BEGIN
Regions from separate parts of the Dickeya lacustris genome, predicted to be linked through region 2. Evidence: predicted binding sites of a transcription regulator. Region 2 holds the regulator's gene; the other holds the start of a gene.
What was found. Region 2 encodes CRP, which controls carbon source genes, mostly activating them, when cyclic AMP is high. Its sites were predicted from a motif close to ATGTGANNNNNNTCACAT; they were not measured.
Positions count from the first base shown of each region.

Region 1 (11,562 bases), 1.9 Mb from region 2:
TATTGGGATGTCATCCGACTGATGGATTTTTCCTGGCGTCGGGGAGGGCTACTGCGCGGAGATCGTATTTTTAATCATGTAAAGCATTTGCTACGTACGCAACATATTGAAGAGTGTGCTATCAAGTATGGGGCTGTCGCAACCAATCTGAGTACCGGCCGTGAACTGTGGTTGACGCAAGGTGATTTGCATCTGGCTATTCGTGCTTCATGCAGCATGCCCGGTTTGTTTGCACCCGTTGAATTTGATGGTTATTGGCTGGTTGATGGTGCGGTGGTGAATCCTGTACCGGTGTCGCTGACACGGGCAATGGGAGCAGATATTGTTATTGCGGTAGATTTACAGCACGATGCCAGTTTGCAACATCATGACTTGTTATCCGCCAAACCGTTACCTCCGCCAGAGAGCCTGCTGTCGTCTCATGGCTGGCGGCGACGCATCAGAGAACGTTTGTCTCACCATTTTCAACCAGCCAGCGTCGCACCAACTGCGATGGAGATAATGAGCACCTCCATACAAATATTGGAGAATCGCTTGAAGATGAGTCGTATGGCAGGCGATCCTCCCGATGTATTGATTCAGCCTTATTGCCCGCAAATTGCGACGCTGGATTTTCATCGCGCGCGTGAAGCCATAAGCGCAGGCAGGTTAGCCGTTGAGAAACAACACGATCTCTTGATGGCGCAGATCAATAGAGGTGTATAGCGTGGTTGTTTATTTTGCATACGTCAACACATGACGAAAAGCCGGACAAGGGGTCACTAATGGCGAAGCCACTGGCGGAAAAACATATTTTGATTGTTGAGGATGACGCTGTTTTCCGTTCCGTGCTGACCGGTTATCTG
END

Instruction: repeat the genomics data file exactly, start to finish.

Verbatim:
Regions from separate parts of the Dickeya lacustris genome, predicted to be linked through region 2. Evidence: predicted binding sites of a transcription regulator. Region 2 holds the regulator's gene; the other holds the start of a gene.
What was found. Region 2 encodes CRP, which controls carbon source genes, mostly activating them, when cyclic AMP is high. Its sites were predicted from a motif close to ATGTGANNNNNNTCACAT; they were not measured.
Positions count from the first base shown of each region.

Region 1 (11,562 bases), 1.9 Mb from region 2:
TATTGGGATGTCATCCGACTGATGGATTTTTCCTGGCGTCGGGGAGGGCTACTGCGCGGAGATCGTATTTTTAATCATGTAAAGCATTTGCTACGTACGCAACATATTGAAGAGTGTGCTATCAAGTATGGGGCTGTCGCAACCAATCTGAGTACCGGCCGTGAACTGTGGTTGACGCAAGGTGATTTGCATCTGGCTATTCGTGCTTCATGCAGCATGCCCGGTTTGTTTGCACCCGTTGAATTTGATGGTTATTGGCTGGTTGATGGTGCGGTGGTGAATCCTGTACCGGTGTCGCTGACACGGGCAATGGGAGCAGATATTGTTATTGCGGTAGATTTACAGCACGATGCCAGTTTGCAACATCATGACTTGTTATCCGCCAAACCGTTACCTCCGCCAGAGAGCCTGCTGTCGTCTCATGGCTGGCGGCGACGCATCAGAGAACGTTTGTCTCACCATTTTCAACCAGCCAGCGTCGCACCAACTGCGATGGAGATAATGAGCACCTCCATACAAATATTGGAGAATCGCTTGAAGATGAGTCGTATGGCAGGCGATCCTCCCGATGTATTGATTCAGCCTTATTGCCCGCAAATTGCGACGCTGGATTTTCATCGCGCGCGTGAAGCCATAAGCGCAGGCAGGTTAGCCGTTGAGAAACAACACGATCTCTTGATGGCGCAGATCAATAGAGGTGTATAGCGTGGTTGTTTATTTTGCATACGTCAACACATGACGAAAAGCCGGACAAGGGGTCACTAATGGCGAAGCCACTGGCGGAAAAACATATTTTGATTGTTGAGGATGACGCTGTTTTCCGTTCCGTGCTGACCGGTTATCTG